I recently looked to do my first live deployment of kubernetes, after having playing succesfully with minikube.
When trying to deploy kubernetes in public cloud, there is a couple of base options. You could start from scratch or use one of the turnkey solutions.
You have two turnkey solutions fro Azure, Fannel or Weave based. Basically these are two different networking solutions, but the actual turnkey solutions differ more than just the networking layer. I tried both and had issues with both, yeay!! However, I liked the fannel solution over Weave’s straight away. Flannel’s seems to be able to configure and used Azure better. For example, It uses a VM scale sets for the slave nodes, and configures external ips and security groups. This might be because the Flannel solution is sponsored by Microsoft, so I ended up focusing on it over Weave’s.
The documentation is not bad, but a bit short on some basic details. I did the deployment in both Ubuntu 14.04 and OSX10 and worked in both. The documetation details jq and docker as the main dependencies. I found issues with older versions of jq that are part of the 14.04 Ubuntu archive, so make sure to install the lastest version from the jq website.
Ultimately, Kube-up.sh seems to be a basic configuration wrapper around azkube, a link to it is burried at the end of the kubernetes doc. Cole Mickens is the main developer for azkube and the turnkey soultion. While looking around his github profile, I found this very useful link on the status of support for Kubernetes in Azure. I would hope this eventually lands in the main kubernetes doc site.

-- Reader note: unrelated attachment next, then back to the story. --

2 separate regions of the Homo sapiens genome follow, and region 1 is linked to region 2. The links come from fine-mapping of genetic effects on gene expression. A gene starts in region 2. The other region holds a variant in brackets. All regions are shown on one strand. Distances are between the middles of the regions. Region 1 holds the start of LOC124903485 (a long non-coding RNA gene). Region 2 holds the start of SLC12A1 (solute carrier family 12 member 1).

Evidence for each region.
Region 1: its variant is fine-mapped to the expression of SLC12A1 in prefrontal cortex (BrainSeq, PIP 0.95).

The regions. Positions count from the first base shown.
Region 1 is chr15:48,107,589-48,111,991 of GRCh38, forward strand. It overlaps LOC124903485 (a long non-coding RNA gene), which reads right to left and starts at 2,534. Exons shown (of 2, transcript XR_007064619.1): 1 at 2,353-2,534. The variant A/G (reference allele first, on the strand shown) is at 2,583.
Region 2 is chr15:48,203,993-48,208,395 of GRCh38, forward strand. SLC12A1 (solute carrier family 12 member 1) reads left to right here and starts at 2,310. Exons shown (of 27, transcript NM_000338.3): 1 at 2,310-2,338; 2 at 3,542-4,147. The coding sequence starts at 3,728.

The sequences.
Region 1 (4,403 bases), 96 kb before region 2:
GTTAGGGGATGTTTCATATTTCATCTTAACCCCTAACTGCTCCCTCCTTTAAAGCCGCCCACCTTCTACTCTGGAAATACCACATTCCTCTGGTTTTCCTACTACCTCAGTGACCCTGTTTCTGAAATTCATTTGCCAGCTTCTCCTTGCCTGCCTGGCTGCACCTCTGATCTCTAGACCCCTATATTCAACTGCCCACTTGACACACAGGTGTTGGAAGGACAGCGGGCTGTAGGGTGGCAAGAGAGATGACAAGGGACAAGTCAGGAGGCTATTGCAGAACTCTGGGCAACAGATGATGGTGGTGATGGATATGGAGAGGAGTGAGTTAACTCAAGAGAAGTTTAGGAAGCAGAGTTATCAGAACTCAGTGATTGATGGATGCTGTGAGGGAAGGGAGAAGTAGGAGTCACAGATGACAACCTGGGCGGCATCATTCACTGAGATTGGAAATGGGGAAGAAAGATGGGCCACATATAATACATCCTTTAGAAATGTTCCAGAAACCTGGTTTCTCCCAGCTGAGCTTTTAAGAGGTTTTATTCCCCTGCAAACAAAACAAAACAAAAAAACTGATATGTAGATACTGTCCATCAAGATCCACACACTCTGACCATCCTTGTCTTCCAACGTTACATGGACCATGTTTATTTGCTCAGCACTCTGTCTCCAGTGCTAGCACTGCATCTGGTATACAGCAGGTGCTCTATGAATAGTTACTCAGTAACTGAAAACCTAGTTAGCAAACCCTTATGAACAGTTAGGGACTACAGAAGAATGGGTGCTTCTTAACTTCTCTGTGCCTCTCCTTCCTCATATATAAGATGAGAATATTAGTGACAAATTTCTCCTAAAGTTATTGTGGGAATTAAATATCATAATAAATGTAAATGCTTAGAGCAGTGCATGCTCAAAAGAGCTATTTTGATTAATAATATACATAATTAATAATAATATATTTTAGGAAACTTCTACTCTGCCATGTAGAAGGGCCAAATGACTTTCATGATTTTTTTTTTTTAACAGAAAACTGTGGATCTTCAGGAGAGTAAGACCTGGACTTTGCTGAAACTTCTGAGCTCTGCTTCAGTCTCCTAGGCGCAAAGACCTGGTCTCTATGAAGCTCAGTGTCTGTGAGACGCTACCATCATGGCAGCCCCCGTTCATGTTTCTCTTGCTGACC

As part of the first install instructions, you will need to provide the subscription and tenant id. I found the subscription id easily enough from the web console, but the tenant id was a bit more elusive. Altough the tenant id is not required for installations of 1.3, the script failed to execute without it. It seems like the best way to find it is the Azure cli tool, which you can get from node.js
npm install azure
azure account show
This will give you ll the details that you need to set it up. You can then just go ahead or you can edit deatils in
You might want to edit the number of VMs that the operation will create. Once you run kube-up.sh, you should hopefully get a working kubernetes deployment.
If for any reason, you would like to change the version to be install, you will need to edit the file called “version” under the kubernetes folder setup by the first installation step.
The deployment comes with a ‘utils’ script that makes it very simple do a few things. One is to copy the ssh key that will give you access to the slaves to the master.
$ ./util.sh copykey
From the master, you just need to access the internal ip using the “kube” username and specify your private key for authentication.
Next, I would suggest to configure your local kubectl and deploy the SkyDNS addon. You will really need this to easly access services.
$ ./util.sh configure-kubectl
$ kubectl create -f https://raw.githubusercontent.com/colemickens/azkube/v0.0.5/templates/coreos/addons/skydns.yaml
And that is it, if you run kubectl get nodes, you will be able to see the master and the slaves.
Since Azure does not have direct integretion for loadbalancer, any services that you expose you will need to configure with a self-deployed solution. But it seems that version 1.4 ofKubernetes is comming with equivalent support for Azure that the current versions boast for AWS and Co.